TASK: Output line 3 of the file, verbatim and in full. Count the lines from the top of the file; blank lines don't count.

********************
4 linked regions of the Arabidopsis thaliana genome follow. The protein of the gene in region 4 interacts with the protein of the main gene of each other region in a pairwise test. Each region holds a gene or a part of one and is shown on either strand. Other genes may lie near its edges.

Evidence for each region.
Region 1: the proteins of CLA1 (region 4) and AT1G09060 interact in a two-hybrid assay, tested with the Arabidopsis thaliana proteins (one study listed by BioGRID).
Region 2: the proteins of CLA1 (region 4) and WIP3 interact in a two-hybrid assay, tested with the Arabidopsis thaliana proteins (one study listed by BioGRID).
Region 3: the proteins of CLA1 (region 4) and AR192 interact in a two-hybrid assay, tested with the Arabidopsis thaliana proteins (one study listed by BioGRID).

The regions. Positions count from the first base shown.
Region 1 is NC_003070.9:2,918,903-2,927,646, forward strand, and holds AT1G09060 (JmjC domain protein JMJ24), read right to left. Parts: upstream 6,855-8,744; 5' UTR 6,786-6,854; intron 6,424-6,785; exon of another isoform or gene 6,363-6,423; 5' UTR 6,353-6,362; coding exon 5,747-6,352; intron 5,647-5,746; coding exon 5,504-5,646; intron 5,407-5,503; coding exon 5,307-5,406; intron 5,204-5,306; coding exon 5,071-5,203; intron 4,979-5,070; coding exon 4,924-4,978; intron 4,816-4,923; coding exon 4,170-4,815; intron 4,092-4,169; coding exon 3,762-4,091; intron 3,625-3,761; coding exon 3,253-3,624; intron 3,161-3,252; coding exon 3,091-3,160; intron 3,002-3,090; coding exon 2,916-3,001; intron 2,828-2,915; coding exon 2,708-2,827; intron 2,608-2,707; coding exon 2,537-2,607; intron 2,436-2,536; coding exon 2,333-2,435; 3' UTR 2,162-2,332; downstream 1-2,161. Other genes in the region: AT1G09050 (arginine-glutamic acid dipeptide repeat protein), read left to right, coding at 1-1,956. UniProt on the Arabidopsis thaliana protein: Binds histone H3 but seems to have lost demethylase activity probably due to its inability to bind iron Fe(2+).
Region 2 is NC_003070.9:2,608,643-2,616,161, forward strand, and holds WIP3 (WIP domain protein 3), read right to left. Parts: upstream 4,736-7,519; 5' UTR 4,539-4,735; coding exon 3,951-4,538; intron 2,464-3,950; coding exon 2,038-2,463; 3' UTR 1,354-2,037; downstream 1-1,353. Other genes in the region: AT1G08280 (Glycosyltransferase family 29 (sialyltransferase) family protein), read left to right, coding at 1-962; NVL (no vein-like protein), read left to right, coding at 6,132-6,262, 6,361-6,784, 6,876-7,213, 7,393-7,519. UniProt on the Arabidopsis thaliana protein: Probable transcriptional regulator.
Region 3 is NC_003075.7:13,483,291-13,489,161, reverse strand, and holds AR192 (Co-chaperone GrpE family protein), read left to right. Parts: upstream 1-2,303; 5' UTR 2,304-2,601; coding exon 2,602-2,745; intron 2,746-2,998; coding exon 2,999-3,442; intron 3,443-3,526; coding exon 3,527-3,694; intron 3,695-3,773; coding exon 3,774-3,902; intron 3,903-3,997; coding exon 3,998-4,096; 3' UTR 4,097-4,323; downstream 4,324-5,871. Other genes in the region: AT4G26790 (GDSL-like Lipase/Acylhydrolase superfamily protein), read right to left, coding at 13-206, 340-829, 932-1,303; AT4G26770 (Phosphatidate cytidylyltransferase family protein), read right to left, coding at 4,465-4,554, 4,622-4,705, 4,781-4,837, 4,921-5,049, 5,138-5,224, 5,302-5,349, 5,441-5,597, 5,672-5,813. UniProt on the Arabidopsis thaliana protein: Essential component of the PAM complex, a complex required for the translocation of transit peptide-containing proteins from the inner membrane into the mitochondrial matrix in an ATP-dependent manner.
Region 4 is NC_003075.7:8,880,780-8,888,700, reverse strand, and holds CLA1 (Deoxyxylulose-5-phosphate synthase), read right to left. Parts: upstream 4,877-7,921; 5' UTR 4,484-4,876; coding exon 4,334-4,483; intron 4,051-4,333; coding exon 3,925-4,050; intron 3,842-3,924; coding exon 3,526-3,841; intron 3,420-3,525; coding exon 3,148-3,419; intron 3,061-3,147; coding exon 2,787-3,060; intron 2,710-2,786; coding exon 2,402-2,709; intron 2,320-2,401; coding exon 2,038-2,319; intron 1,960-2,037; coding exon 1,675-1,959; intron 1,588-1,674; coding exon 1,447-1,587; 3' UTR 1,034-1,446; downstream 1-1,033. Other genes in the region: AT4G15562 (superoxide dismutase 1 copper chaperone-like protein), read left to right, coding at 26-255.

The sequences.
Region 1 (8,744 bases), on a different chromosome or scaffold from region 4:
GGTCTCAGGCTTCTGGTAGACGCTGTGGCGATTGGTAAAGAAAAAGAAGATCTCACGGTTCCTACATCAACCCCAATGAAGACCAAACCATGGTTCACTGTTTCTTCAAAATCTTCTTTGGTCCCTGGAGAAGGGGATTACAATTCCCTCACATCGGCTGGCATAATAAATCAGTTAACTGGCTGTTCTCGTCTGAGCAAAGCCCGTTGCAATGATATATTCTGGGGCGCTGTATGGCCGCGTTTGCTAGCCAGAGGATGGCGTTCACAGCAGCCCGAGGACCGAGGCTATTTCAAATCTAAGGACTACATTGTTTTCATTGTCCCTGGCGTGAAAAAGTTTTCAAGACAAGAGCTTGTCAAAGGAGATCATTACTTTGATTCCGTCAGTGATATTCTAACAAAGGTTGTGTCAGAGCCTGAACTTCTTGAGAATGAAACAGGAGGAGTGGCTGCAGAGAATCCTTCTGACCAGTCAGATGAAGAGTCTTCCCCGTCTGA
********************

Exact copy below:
Region 1: the proteins of CLA1 (region 4) and AT1G09060 interact in a two-hybrid assay, tested with the Arabidopsis thaliana proteins (one study listed by BioGRID).